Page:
Pigeon & Beetroot Terrine

As of 1st February, the pheasant and partridge season is over but there is still  pigeon to be had out there in the countryside. Around us, the locals will gather in the woods during the late afternoon on a Saturday waiting for dusk and the pigeons coming to roost. These wily birds are really wild and very difficult to shoot as they jink high in the sky. The guns must remain well hidden in the near dark so they are not seen.

Therefore, any wild pigeon should be treated with the respect it deserves in the kitchen. If you are given any pigeon, pluck the breast feathers off straight away and then cut the breasts off. This is not a game bird to roast. Two tips – do NOT cook the pigeon breasts for too long.  Flash fry them for 30 seconds on each side then roast for 3 minutes.  Overcooked pigeon breast is tough and horrible to eat. Secondly, I always marinade the pigeon breast for 24 hours in a combination of red wine, a little goundnut oil and seasoning such as garlic and herbs. The process of marinading the meat helps to tenderise it and also improves the flavour of the pigeon that has been cooked quickly. If you are looking for a supply of pigeon, ask your local butcher or, in the countryside, a farmer.

For a recipe, I go back to an old cookery book Cooking for Friends by Raymond Blanc (1994).  He looks very young on the front cover! You can still get a Used copy on Amazon for £4.30. Pigeon & Beetroot terrine is a recipe that is brilliant for a winter dinner party.  It’s not difficult as long as you plan ahead and as always, use the correct sized equipment. In this case, a loaf tin.  I buy all this type of kitchen stuff in Biggers of Bailgate in Lincoln – contact details below.  You will need a weight to press the terrine down and I use a bag of lentils/beans etc.  Use something that is heavy and will also spread out to fill the space.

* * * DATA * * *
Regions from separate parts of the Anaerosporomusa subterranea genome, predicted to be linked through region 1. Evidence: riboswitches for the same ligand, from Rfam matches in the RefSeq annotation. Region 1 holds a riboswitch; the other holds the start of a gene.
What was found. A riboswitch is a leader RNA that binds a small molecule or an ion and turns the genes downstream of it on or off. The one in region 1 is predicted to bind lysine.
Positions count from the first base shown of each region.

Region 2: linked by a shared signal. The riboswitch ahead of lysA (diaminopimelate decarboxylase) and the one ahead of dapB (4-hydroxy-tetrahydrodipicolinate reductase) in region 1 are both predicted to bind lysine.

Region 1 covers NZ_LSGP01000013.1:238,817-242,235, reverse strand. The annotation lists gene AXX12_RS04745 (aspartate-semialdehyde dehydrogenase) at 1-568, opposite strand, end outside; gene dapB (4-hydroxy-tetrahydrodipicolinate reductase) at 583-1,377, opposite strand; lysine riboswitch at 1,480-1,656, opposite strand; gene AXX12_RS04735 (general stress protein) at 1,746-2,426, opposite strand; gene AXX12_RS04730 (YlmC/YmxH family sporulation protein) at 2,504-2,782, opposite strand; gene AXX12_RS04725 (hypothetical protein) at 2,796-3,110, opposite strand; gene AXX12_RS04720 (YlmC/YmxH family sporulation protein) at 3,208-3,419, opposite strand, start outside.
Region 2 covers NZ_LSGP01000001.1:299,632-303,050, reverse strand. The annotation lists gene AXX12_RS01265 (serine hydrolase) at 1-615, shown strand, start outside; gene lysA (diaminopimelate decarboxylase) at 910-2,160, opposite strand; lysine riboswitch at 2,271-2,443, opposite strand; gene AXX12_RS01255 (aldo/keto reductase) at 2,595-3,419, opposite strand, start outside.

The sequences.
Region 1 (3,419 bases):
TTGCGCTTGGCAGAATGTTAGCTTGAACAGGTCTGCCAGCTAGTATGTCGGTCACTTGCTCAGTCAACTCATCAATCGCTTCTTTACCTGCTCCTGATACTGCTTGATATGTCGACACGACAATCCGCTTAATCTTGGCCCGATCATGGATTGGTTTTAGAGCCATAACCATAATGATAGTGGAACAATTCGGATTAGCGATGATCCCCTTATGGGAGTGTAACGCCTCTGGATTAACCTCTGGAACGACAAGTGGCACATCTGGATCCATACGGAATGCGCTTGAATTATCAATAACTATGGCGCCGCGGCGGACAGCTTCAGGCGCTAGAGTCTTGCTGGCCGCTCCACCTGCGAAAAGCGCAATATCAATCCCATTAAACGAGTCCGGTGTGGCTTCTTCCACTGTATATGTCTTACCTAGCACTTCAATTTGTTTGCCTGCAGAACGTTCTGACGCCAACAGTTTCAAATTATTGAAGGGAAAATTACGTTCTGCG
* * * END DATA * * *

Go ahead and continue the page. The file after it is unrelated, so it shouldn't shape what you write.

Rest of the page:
Finally a serving tip. After the terrine has been turned out, use a very sharp carving knife to cut a clean, tidy slice. I then use a cake slice to carefully place it on the plate.  I am making it sound a huge faff. It’s not, but I have done this many times and this is the best method. Please try it, your family and friends will be impressed and it’s delicious.

Equipment – 1 loaf (terrine) tin 9 inches long, 4 inches wide and 4 inches deep
8 breasts of wild pigeon
1 tbsp groundnut oil
salt and freshly ground black pepper

For the marinade
1 tbsp olive oil
2 tbsp red wine
2 juniper berries, crushed
freshly ground black pepper
1 bayleaf

For the terrine
1 kg beetroots
1 tbsp caster sugar\
12 black peppercorns, crushed
2 tbsp white wine vinegar
5 gelatine leaves – soak them in a bowl of cold water to soften

For the garnish
2 handfuls of various salad leaves
3 1/2 tbsp olive oil
1 tbsp white wine vinegar

Method –
Mix the marinade ingredients together. Place the pigeon breasts in a small flat dish and pour over the marinade. Cover with cling film and leave in the fridge for 24 hours. It’s good if you can remember to turn them a few times.

Wash the beetroots and place in a casserole dish. Cover with cold water and add a tsp of salt, the sugar, peppercorns and vinegar. Simmer for 50 minutes.  I do this in the Aga (baking oven), otherwise a moderate oven – 150C if fine. Check they are cooked with a knife blade – they may need more time if they are large. Leave them to cool in the liquid.